Art lovers in New Zealand gathered at a China-themed book exhibition in Waipa, New Zealand on March 15.
As part of a series of activities to mark the 50th anniversary of the establishment of diplomatic relations between China and New Zealand, the book exhibition, which coincided with the A Better Eco-village International Youth Art Exhibition, featured 217 artworks collected from 40 cities in China.
There were also 15 paintings by New Zealand artists. All of the artwork was completed by children, said organizer Jackson Rao, chairman of the New Zealand Culture and Arts Foundation.
Dandi Wang, curator of the book exhibition and president of Prime Media New Zealand, said the exhibition featured more than 2,000 English-language books on subjects ranging from political theory to medical information to traditional Chinese cultural practices.
Dave Bromwich, former President of the New Zealand China Friendship Society, has visited China more than 50 times. He said these two exhibitions presented “a very, very good insight into Chinese culture.”
“The wisdom of China was expressed in the books there, and you can easily trace it from 2,000 years ago to the wisdom expressed in China today.”
Bromwich encouraged New Zealanders to pick up a book and start understanding it.
“Because it is becoming increasingly important that New Zealanders make an effort to understand China not from a Western perspective but from a Chinese perspective, and then we will really have mutual respect and understanding,” he added.
The exhibition also included a selection of children’s books and a selection of poems.
Xiao Yewen, Acting Chinese Consul General in Auckland, noted that China is a global publishing hub. He said, “China and New Zealand enjoy good momentum in literary exchanges and cooperation. Both national libraries have established efficient cooperation mechanisms in organizing exhibitions, digital library cooperation, protection of old books and resource sharing.
“As we celebrate the 50th anniversary of our diplomatic ties, I believe there is nothing better than a well-organized book exhibition to further promote understanding and friendship between Chinese people and New Zealanders,” Xiao said.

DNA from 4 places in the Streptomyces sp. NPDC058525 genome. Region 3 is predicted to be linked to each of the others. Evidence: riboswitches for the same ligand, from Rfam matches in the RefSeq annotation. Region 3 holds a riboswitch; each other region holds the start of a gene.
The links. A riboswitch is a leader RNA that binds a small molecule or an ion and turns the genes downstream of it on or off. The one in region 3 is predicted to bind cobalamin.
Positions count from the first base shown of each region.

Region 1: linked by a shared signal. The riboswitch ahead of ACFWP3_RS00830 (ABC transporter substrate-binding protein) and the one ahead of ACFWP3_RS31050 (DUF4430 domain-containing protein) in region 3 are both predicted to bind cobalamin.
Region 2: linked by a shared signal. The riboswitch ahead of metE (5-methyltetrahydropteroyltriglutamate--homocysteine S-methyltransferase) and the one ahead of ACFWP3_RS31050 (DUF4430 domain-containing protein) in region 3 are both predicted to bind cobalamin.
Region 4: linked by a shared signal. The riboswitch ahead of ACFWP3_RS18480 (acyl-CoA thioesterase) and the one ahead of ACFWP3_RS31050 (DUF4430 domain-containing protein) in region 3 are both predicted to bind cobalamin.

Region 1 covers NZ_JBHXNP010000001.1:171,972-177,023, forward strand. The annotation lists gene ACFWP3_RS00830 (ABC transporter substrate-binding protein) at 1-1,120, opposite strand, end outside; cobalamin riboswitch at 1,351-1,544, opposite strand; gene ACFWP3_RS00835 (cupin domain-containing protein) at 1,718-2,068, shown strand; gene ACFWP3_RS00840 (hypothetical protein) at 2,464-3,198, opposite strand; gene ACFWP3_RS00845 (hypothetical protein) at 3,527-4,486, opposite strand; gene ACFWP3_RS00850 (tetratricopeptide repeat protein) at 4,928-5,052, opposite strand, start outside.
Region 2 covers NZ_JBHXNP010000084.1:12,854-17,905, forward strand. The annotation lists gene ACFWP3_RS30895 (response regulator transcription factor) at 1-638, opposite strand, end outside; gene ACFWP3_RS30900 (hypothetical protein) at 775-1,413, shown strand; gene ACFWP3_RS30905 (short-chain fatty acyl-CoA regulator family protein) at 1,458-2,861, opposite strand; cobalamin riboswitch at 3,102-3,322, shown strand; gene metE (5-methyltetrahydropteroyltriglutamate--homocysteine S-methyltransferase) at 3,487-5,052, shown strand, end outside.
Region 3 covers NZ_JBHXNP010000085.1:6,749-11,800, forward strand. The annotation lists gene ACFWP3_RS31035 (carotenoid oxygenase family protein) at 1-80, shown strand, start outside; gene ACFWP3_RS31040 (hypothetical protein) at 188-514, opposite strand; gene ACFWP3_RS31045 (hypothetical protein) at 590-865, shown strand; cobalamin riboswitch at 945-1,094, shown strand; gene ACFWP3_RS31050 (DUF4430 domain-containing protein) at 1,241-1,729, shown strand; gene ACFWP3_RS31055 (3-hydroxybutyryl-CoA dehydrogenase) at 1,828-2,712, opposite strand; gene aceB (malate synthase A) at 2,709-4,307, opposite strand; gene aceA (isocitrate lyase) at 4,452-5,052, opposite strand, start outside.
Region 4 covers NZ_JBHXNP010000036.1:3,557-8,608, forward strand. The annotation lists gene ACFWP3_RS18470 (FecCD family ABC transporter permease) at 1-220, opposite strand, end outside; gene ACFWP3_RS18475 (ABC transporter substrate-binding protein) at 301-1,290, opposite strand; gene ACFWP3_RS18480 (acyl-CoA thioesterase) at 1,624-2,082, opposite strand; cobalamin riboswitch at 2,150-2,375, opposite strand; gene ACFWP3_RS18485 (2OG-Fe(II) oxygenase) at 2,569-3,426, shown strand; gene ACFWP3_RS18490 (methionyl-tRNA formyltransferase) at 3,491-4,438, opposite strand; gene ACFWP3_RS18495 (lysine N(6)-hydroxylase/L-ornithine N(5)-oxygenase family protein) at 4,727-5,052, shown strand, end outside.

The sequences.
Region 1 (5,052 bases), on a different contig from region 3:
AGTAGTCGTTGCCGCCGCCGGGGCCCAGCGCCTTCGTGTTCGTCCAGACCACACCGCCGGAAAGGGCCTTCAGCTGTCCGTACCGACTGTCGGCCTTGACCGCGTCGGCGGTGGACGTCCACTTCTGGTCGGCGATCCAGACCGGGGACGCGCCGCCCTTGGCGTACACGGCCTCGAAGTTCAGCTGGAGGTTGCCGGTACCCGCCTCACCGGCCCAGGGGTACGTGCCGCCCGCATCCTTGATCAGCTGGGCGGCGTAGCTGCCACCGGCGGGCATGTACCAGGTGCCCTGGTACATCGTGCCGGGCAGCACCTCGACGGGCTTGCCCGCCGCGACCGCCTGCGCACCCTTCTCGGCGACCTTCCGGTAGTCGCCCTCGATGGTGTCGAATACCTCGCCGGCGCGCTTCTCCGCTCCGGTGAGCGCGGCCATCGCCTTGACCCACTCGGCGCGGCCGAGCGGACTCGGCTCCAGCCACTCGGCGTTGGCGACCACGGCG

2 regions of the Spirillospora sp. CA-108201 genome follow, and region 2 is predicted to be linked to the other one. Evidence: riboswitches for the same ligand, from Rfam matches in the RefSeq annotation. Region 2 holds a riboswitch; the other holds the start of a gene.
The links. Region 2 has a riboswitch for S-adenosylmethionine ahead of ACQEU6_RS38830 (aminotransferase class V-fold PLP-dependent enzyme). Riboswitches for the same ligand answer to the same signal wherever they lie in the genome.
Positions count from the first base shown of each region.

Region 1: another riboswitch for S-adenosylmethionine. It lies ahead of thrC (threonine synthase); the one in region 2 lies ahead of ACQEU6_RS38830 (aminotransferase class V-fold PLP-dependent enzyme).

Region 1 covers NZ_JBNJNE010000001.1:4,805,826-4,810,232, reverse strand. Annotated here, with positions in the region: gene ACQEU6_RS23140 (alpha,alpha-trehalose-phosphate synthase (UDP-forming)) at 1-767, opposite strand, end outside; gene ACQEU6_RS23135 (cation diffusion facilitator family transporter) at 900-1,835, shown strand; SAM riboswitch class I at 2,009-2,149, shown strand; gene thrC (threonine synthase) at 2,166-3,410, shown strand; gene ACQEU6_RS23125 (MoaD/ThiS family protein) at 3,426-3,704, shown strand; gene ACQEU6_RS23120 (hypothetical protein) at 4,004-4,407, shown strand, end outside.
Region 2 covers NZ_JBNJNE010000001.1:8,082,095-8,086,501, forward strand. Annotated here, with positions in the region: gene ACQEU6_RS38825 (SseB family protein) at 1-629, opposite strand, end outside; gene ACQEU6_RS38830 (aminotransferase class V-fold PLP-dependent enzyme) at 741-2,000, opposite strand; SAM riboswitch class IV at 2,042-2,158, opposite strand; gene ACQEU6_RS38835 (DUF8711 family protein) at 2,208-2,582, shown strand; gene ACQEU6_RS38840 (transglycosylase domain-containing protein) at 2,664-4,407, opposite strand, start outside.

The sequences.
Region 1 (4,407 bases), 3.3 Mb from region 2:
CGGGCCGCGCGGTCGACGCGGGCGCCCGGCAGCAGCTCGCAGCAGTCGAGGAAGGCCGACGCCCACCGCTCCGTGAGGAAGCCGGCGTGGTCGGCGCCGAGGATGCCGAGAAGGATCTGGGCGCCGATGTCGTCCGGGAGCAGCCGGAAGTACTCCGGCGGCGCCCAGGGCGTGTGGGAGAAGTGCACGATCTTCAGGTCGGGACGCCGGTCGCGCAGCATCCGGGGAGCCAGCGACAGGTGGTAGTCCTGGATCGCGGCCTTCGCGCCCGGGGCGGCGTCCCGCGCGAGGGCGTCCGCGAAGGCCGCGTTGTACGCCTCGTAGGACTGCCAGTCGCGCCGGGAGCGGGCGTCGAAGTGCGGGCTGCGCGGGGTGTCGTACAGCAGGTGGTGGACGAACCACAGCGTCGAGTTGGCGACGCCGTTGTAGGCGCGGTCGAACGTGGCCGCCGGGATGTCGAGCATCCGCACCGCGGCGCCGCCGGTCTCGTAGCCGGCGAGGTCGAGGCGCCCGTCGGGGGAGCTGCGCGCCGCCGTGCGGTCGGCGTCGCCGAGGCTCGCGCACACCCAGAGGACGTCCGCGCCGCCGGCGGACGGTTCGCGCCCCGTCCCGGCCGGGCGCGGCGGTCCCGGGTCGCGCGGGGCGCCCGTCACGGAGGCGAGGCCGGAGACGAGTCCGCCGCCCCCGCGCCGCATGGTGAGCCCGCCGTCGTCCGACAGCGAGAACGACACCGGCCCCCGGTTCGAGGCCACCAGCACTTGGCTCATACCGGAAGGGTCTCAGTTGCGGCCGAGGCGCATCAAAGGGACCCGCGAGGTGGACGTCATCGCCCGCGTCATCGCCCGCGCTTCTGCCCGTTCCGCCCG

Ye Su, Counselor Minister at the Chinese Embassy in New Zealand, said he was deeply impressed by the works on display. The youth used their paintbrushes to depict the world through their eyes, providing a vision of a more beautiful, kinder and more sustainable future for the global village, Ye said.
“In this special way, they break down geographical and language barriers and build a new bridge of friendship between China and New Zealand, making them young ambassadors of the new era,” he said.
Ye said he believes the wide range of books at the exhibition would allow more New Zealanders to better understand China, which will help improve mutual understanding between the two countries.
Waipa County Council Mayor Jim Mylchreest said he believes the exhibits will serve as a cultural bridge between China and New Zealand.
“Celebrating 50 years of our relationship together is a milestone and something we need to work together to ensure we have mutual understanding, and with that understanding I think we will build a better relationship, and not just with China , but all over the world,” said the mayor.
Both exhibitions ran until Monday. The books will be donated to local libraries and schools, and the paintings to local children’s hospitals and children’s rehabilitation facilities.